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MHS Resources: Manitoba Bricks and Blocks: Hartney Brick and Delft Company

A directory of brick-making in Manitoba
Bricks

A directory of block-making in Manitoba
Blocks

People involved in brick and block-making in Manitoba
People

A glossary of terms relating to bricks and blocks
Glossary

The Hartney Brick and Delft Company was established at Hartney in 1898. The brick yard was located a short distance east of the town on 15 acres of land that was said to have a nearly inexhaustible deposit of clay. The yard was managed by George Sackville. The first kiln of bricks was fired in July 1898 and they were shipped out in large quantities on the Northern Pacific and Manitoba Railways throughout the season, until November when the yard was shut down. In 1899, a man by the name of Little joined the company. William Kirkland took over from Sackville in 1901 and produced his first kiln of 80,000 bricks in May 1902. By 1904, the Kirkland yard produced a kiln of 150,000 bricks. The plant produced white-coloured brick that were made using a steam-powered brick machine. Kirkland employed ten men and on average produced 30,000 bricks per day by 1907. The yard produced 1,000,000 bricks in total that year. Kirkland bricks were used to construct the A. E. Hill and Company Building at Hartney. In 1912, the yard shipped approximately 1,000,000 bricks to Regina, Saskatchewan for use in the construction of the city’s Legislative Building. By 1914, business had slowed and the yard was closed by 1920. After the yard closed, Kirkland became a full-time trapper, which he had done as a source of income during the off-season while the brick yard was operating.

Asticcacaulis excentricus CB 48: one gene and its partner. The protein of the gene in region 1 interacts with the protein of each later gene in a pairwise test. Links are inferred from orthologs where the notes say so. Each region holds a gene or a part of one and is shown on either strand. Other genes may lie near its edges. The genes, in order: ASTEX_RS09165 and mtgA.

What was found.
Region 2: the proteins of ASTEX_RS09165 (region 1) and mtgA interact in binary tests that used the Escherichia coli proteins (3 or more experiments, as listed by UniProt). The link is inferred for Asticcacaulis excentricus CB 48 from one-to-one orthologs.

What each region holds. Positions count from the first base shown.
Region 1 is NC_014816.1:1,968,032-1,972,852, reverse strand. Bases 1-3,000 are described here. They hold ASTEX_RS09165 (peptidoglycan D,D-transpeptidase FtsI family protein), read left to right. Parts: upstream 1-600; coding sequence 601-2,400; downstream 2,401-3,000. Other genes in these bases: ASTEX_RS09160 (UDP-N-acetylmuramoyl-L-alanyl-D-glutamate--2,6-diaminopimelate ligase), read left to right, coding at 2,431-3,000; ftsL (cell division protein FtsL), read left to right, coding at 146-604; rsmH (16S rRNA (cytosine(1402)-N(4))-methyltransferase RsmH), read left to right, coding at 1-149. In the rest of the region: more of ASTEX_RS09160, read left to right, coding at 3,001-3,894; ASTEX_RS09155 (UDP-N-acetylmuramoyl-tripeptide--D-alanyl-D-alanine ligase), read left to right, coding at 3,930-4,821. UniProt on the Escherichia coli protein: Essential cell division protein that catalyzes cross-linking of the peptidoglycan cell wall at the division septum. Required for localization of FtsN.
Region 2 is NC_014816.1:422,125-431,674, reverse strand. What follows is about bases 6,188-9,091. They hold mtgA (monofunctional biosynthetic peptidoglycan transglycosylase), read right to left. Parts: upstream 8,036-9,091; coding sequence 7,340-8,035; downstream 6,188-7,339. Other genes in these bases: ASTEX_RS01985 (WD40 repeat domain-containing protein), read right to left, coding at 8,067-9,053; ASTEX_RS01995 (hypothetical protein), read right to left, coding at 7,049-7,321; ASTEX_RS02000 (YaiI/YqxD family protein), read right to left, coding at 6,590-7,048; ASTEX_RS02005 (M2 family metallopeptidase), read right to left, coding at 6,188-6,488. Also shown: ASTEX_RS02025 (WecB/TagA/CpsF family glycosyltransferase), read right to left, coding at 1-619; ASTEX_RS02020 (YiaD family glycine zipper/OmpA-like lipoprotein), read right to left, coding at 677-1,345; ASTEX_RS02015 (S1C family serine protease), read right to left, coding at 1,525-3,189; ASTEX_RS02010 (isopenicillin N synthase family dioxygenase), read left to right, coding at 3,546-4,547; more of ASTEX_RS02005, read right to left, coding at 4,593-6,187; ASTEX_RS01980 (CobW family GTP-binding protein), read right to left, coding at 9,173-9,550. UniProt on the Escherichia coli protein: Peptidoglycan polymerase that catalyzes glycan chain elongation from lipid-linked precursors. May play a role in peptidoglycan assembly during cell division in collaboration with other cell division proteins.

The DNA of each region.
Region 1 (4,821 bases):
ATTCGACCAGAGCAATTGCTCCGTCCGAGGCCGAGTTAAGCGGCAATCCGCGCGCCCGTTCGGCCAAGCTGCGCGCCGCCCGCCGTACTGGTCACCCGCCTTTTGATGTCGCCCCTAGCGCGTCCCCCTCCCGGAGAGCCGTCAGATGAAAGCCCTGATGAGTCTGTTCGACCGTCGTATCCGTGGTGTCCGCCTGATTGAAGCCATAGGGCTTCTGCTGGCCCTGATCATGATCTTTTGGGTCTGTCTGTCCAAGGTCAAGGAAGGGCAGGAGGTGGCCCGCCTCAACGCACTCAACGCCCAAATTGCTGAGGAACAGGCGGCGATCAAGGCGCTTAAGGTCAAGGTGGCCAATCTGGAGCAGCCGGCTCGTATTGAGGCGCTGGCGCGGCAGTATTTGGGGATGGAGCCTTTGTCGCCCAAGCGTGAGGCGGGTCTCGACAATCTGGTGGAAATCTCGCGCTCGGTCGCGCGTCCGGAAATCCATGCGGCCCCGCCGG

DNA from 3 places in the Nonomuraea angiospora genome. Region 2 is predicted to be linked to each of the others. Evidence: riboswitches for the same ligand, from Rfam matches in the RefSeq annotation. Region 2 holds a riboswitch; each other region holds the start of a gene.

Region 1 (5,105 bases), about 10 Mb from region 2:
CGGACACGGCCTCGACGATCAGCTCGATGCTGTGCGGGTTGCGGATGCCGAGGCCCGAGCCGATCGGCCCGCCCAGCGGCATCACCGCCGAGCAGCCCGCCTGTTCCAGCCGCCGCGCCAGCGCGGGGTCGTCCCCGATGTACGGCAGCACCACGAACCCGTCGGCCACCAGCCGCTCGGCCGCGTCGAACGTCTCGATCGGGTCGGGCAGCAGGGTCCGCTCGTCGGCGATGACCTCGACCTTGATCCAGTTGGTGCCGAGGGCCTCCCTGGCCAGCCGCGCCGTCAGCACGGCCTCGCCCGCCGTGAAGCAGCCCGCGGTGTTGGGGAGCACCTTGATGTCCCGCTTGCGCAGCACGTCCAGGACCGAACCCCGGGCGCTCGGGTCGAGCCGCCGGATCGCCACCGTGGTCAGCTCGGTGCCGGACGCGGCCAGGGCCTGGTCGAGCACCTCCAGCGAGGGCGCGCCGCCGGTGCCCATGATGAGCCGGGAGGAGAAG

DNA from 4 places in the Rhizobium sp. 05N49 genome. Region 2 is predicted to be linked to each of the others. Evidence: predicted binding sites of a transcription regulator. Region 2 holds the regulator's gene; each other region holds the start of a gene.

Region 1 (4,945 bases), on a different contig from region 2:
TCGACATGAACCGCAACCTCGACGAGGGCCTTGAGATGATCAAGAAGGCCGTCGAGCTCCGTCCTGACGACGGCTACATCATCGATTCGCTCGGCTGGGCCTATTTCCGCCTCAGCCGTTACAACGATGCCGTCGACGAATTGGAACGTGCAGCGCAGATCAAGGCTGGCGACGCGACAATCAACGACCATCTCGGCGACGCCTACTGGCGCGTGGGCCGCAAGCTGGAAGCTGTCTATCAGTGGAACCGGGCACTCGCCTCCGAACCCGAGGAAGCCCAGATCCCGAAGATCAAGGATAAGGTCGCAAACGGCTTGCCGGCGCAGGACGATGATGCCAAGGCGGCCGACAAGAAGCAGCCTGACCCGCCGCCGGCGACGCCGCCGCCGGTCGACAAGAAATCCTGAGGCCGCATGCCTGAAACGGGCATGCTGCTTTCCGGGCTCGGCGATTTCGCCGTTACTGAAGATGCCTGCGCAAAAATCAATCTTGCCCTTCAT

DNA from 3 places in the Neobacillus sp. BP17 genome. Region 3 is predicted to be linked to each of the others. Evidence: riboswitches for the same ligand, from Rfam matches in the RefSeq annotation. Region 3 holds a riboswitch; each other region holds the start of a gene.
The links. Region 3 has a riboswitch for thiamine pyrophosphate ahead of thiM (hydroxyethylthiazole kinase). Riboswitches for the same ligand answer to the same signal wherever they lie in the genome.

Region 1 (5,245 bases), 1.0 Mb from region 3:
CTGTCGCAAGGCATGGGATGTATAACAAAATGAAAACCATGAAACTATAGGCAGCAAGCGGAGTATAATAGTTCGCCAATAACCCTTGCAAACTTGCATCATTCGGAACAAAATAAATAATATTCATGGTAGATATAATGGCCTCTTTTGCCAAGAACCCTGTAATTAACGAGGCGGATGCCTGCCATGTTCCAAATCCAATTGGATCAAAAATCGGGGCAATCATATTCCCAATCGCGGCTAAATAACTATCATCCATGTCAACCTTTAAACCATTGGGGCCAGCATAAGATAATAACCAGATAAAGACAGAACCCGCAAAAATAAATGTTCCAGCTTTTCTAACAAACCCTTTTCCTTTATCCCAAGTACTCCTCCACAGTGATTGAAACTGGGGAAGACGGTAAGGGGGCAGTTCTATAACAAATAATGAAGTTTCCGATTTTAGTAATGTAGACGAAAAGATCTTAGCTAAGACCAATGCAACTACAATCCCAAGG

Sources:

Manitoba Brick Yards by Randy Rostecki, Manitoba Historic Resources Branch Report, May 2010.

This page was prepared by Gordon Goldsborough.

Page revised: 9 May 2020

Leary Brickworks

Manitoba Bricks and Blocks

A history of the manufacture of bricks and concrete blocks in Manitoba, based on research by Randy Rostecki for the Manitoba Historic Resources Branch and supplemented by information compiled by Gordon Goldsborough of the Manitoba Historical Society. .

Bricks | Blocks | People | Glossary

We thank Hugh Arklie, Gordon McDiarmid, and Heather Bertnick for their help in the development of this online guide. Financial support of the Thomas Sill Foundation is gratefully acknowledged. Additional information was provided by Ina Bramadat, David Butterfield, Neil Christoffersen, Frank Korvemaker, Ed Ledohowski, Ken Storie, Lynette Stow, and Tracey Winthrop-Meyers.

© 2010-2020
Randy Rostecki, Manitoba Historic Resources Branch, Gordon Goldsborough, and Manitoba Historical Society.
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